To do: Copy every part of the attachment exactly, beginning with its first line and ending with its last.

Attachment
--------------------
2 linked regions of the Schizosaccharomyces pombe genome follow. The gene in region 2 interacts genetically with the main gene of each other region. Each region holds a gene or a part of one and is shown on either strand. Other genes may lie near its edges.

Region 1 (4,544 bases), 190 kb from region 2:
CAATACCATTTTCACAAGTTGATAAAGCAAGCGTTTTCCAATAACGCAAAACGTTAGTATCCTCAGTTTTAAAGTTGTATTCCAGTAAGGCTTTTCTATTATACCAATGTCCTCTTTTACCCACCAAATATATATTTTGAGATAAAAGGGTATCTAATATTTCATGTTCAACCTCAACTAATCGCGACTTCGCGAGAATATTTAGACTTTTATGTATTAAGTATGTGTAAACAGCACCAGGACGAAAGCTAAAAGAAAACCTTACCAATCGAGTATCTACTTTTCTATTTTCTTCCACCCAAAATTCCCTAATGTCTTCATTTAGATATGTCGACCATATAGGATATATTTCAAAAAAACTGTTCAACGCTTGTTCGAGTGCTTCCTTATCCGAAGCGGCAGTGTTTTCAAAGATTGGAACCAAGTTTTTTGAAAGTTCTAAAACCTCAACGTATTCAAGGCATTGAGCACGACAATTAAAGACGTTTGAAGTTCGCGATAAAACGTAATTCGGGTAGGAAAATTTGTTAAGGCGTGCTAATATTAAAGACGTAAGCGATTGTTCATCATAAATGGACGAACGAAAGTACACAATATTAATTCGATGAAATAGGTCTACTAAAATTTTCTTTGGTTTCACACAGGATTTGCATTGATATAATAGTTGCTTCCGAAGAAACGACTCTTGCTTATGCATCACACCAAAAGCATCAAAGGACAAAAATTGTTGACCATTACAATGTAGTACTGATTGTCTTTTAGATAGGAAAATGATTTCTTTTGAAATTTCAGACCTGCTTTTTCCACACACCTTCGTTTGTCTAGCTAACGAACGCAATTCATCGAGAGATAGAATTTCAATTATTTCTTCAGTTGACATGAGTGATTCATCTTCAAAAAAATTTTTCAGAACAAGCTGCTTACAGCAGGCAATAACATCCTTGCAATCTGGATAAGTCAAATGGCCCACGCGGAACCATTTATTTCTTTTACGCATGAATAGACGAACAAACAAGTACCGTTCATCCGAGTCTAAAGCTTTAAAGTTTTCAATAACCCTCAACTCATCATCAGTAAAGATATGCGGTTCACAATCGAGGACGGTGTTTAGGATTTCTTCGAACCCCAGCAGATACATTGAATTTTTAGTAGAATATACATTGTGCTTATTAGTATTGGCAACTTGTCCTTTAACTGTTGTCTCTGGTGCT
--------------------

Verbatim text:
2 linked regions of the Schizosaccharomyces pombe genome follow. The gene in region 2 interacts genetically with the main gene of each other region. Each region holds a gene or a part of one and is shown on either strand. Other genes may lie near its edges.

Region 1 (4,544 bases), 190 kb from region 2:
CAATACCATTTTCACAAGTTGATAAAGCAAGCGTTTTCCAATAACGCAAAACGTTAGTATCCTCAGTTTTAAAGTTGTATTCCAGTAAGGCTTTTCTATTATACCAATGTCCTCTTTTACCCACCAAATATATATTTTGAGATAAAAGGGTATCTAATATTTCATGTTCAACCTCAACTAATCGCGACTTCGCGAGAATATTTAGACTTTTATGTATTAAGTATGTGTAAACAGCACCAGGACGAAAGCTAAAAGAAAACCTTACCAATCGAGTATCTACTTTTCTATTTTCTTCCACCCAAAATTCCCTAATGTCTTCATTTAGATATGTCGACCATATAGGATATATTTCAAAAAAACTGTTCAACGCTTGTTCGAGTGCTTCCTTATCCGAAGCGGCAGTGTTTTCAAAGATTGGAACCAAGTTTTTTGAAAGTTCTAAAACCTCAACGTATTCAAGGCATTGAGCACGACAATTAAAGACGTTTGAAGTTCGCGATAAAACGTAATTCGGGTAGGAAAATTTGTTAAGGCGTGCTAATATTAAAGACGTAAGCGATTGTTCATCATAAATGGACGAACGAAAGTACACAATATTAATTCGATGAAATAGGTCTACTAAAATTTTCTTTGGTTTCACACAGGATTTGCATTGATATAATAGTTGCTTCCGAAGAAACGACTCTTGCTTATGCATCACACCAAAAGCATCAAAGGACAAAAATTGTTGACCATTACAATGTAGTACTGATTGTCTTTTAGATAGGAAAATGATTTCTTTTGAAATTTCAGACCTGCTTTTTCCACACACCTTCGTTTGTCTAGCTAACGAACGCAATTCATCGAGAGATAGAATTTCAATTATTTCTTCAGTTGACATGAGTGATTCATCTTCAAAAAAATTTTTCAGAACAAGCTGCTTACAGCAGGCAATAACATCCTTGCAATCTGGATAAGTCAAATGGCCCACGCGGAACCATTTATTTCTTTTACGCATGAATAGACGAACAAACAAGTACCGTTCATCCGAGTCTAAAGCTTTAAAGTTTTCAATAACCCTCAACTCATCATCAGTAAAGATATGCGGTTCACAATCGAGGACGGTGTTTAGGATTTCTTCGAACCCCAGCAGATACATTGAATTTTTAGTAGAATATACATTGTGCTTATTAGTATTGGCAACTTGTCCTTTAACTGTTGTCTCTGGTGCT